Redemption: Part 4

 •  4 min. read  •  grade level: 4
Exodus 12:1-151And the Lord spake unto Moses and Aaron in the land of Egypt, saying, 2This month shall be unto you the beginning of months: it shall be the first month of the year to you. 3Speak ye unto all the congregation of Israel, saying, In the tenth day of this month they shall take to them every man a lamb, according to the house of their fathers, a lamb for an house: 4And if the household be too little for the lamb, let him and his neighbor next unto his house take it according to the number of the souls; every man according to his eating shall make your count for the lamb. 5Your lamb shall be without blemish, a male of the first year: ye shall take it out from the sheep, or from the goats: 6And ye shall keep it up until the fourteenth day of the same month: and the whole assembly of the congregation of Israel shall kill it in the evening. 7And they shall take of the blood, and strike it on the two side posts and on the upper door post of the houses, wherein they shall eat it. 8And they shall eat the flesh in that night, roast with fire, and unleavened bread; and with bitter herbs they shall eat it. 9Eat not of it raw, nor sodden at all with water, but roast with fire; his head with his legs, and with the purtenance thereof. 10And ye shall let nothing of it remain until the morning; and that which remaineth of it until the morning ye shall burn with fire. 11And thus shall ye eat it; with your loins girded, your shoes on your feet, and your staff in your hand; and ye shall eat it in haste: it is the Lord's passover. 12For I will pass through the land of Egypt this night, and will smite all the firstborn in the land of Egypt, both man and beast; and against all the gods of Egypt I will execute judgment: I am the Lord. 13And the blood shall be to you for a token upon the houses where ye are: and when I see the blood, I will pass over you, and the plague shall not be upon you to destroy you, when I smite the land of Egypt. 14And this day shall be unto you for a memorial; and ye shall keep it a feast to the Lord throughout your generations; ye shall keep it a feast by an ordinance for ever. 15Seven days shall ye eat unleavened bread; even the first day ye shall put away leaven out of your houses: for whosoever eateth leavened bread from the first day until the seventh day, that soul shall be cut off from Israel. (Exodus 12:1‑15); 1 John 1:77But if we walk in the light, as he is in the light, we have fellowship one with another, and the blood of Jesus Christ his Son cleanseth us from all sin. (1 John 1:7); 1 Peter 1:18-1918Forasmuch as ye know that ye were not redeemed with corruptible things, as silver and gold, from your vain conversation received by tradition from your fathers; 19But with the precious blood of Christ, as of a lamb without blemish and without spot: (1 Peter 1:18‑19)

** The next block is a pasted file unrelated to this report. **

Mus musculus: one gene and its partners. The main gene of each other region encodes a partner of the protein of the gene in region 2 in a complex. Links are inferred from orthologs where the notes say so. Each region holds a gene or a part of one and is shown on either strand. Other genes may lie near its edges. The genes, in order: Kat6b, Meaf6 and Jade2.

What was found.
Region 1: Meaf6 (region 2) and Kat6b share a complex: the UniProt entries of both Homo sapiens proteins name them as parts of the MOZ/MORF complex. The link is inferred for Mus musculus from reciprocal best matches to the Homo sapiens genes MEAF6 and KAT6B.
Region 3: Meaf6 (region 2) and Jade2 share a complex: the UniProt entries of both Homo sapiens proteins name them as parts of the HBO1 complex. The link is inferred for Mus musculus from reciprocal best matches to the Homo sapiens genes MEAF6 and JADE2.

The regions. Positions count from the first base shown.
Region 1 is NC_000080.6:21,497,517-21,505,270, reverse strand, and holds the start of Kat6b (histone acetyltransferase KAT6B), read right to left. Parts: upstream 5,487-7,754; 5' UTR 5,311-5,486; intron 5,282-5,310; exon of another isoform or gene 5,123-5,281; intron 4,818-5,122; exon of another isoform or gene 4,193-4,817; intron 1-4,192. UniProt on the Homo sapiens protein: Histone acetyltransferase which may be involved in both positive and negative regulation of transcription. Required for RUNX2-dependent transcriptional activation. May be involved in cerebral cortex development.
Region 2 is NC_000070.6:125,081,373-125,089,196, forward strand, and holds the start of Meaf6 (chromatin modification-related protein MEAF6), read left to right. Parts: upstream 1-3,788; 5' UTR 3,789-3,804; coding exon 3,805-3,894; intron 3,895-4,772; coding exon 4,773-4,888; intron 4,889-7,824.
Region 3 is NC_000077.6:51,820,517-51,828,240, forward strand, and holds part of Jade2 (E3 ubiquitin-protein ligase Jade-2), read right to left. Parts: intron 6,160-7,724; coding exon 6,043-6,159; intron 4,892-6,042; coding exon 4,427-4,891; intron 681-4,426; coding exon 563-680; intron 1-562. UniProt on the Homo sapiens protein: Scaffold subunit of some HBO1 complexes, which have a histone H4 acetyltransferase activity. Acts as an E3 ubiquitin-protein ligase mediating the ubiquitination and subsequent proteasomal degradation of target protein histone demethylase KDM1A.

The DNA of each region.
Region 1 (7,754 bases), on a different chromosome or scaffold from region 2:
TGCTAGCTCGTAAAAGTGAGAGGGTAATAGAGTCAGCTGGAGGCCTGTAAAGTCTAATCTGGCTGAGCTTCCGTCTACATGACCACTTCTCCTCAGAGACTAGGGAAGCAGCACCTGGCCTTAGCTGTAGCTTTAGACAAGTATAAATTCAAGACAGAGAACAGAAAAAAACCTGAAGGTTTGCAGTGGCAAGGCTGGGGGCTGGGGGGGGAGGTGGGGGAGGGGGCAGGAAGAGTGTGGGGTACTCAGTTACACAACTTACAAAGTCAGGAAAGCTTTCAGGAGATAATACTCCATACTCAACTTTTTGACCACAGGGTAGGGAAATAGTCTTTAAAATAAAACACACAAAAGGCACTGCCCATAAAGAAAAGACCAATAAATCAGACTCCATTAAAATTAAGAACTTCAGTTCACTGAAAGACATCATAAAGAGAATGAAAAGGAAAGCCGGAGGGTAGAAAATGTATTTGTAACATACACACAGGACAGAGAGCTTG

Part 4
We get the “how?” to eat the Passover. Further down the “who?” is to eat it, and in the 16th of Deuteronomy the “where?”
“How?” — “who?”— “where?”
Then we say, “who?” No unconverted person can truly keep the Passover—feed upon the death of Christ in the consciousness of being sheltered by the blood.
“And they shall eat the flesh in that night, roast with fire, and unleavened bread; and with bitter herbs they shall eat it. Eat not of it raw, nor sodden at all with water; but roast with fire; his head with his legs, and with the purtenance thereof.” How beautiful that is, typical you know.